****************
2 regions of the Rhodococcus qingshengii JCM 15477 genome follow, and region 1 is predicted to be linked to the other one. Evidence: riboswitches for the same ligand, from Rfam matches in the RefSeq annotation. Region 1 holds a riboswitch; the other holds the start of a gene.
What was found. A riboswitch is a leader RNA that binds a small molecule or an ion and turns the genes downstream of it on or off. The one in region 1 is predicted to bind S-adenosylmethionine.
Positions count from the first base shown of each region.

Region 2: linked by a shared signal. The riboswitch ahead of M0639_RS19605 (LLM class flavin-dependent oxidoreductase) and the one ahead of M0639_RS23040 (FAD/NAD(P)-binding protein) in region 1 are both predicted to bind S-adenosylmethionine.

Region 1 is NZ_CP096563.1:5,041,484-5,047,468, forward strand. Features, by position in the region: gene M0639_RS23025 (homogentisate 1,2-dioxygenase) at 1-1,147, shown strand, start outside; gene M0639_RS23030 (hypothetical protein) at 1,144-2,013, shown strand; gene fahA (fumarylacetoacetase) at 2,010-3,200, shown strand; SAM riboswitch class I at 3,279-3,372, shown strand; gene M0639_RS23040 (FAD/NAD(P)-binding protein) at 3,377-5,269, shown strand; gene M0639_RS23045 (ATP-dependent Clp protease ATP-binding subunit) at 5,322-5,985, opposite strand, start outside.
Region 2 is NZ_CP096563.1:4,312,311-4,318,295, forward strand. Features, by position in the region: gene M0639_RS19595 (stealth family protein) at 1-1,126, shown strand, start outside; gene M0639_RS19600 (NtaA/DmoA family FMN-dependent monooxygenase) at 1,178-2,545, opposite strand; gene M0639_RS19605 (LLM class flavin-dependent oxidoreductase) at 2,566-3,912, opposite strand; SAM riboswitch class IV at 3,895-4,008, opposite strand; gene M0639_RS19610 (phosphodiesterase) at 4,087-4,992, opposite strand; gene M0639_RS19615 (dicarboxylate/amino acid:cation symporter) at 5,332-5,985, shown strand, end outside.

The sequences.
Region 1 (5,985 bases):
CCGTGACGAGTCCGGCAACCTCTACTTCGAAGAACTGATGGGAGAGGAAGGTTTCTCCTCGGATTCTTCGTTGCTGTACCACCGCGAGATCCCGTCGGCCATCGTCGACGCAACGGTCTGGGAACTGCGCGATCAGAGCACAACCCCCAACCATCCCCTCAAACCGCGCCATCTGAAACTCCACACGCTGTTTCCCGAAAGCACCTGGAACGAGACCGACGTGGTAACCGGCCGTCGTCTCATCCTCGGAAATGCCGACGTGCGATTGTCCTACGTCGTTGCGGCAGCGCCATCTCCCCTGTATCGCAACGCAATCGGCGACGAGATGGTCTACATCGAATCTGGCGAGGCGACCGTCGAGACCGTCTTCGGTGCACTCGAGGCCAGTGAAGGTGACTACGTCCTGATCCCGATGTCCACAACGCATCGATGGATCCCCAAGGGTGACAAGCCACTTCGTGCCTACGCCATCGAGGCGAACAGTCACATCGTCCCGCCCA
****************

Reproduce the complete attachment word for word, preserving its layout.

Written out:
2 regions of the Rhodococcus qingshengii JCM 15477 genome follow, and region 1 is predicted to be linked to the other one. Evidence: riboswitches for the same ligand, from Rfam matches in the RefSeq annotation. Region 1 holds a riboswitch; the other holds the start of a gene.
What was found. A riboswitch is a leader RNA that binds a small molecule or an ion and turns the genes downstream of it on or off. The one in region 1 is predicted to bind S-adenosylmethionine.
Positions count from the first base shown of each region.

Region 2: linked by a shared signal. The riboswitch ahead of M0639_RS19605 (LLM class flavin-dependent oxidoreductase) and the one ahead of M0639_RS23040 (FAD/NAD(P)-binding protein) in region 1 are both predicted to bind S-adenosylmethionine.

Region 1 is NZ_CP096563.1:5,041,484-5,047,468, forward strand. Features, by position in the region: gene M0639_RS23025 (homogentisate 1,2-dioxygenase) at 1-1,147, shown strand, start outside; gene M0639_RS23030 (hypothetical protein) at 1,144-2,013, shown strand; gene fahA (fumarylacetoacetase) at 2,010-3,200, shown strand; SAM riboswitch class I at 3,279-3,372, shown strand; gene M0639_RS23040 (FAD/NAD(P)-binding protein) at 3,377-5,269, shown strand; gene M0639_RS23045 (ATP-dependent Clp protease ATP-binding subunit) at 5,322-5,985, opposite strand, start outside.
Region 2 is NZ_CP096563.1:4,312,311-4,318,295, forward strand. Features, by position in the region: gene M0639_RS19595 (stealth family protein) at 1-1,126, shown strand, start outside; gene M0639_RS19600 (NtaA/DmoA family FMN-dependent monooxygenase) at 1,178-2,545, opposite strand; gene M0639_RS19605 (LLM class flavin-dependent oxidoreductase) at 2,566-3,912, opposite strand; SAM riboswitch class IV at 3,895-4,008, opposite strand; gene M0639_RS19610 (phosphodiesterase) at 4,087-4,992, opposite strand; gene M0639_RS19615 (dicarboxylate/amino acid:cation symporter) at 5,332-5,985, shown strand, end outside.

The sequences.
Region 1 (5,985 bases):
CCGTGACGAGTCCGGCAACCTCTACTTCGAAGAACTGATGGGAGAGGAAGGTTTCTCCTCGGATTCTTCGTTGCTGTACCACCGCGAGATCCCGTCGGCCATCGTCGACGCAACGGTCTGGGAACTGCGCGATCAGAGCACAACCCCCAACCATCCCCTCAAACCGCGCCATCTGAAACTCCACACGCTGTTTCCCGAAAGCACCTGGAACGAGACCGACGTGGTAACCGGCCGTCGTCTCATCCTCGGAAATGCCGACGTGCGATTGTCCTACGTCGTTGCGGCAGCGCCATCTCCCCTGTATCGCAACGCAATCGGCGACGAGATGGTCTACATCGAATCTGGCGAGGCGACCGTCGAGACCGTCTTCGGTGCACTCGAGGCCAGTGAAGGTGACTACGTCCTGATCCCGATGTCCACAACGCATCGATGGATCCCCAAGGGTGACAAGCCACTTCGTGCCTACGCCATCGAGGCGAACAGTCACATCGTCCCGCCCA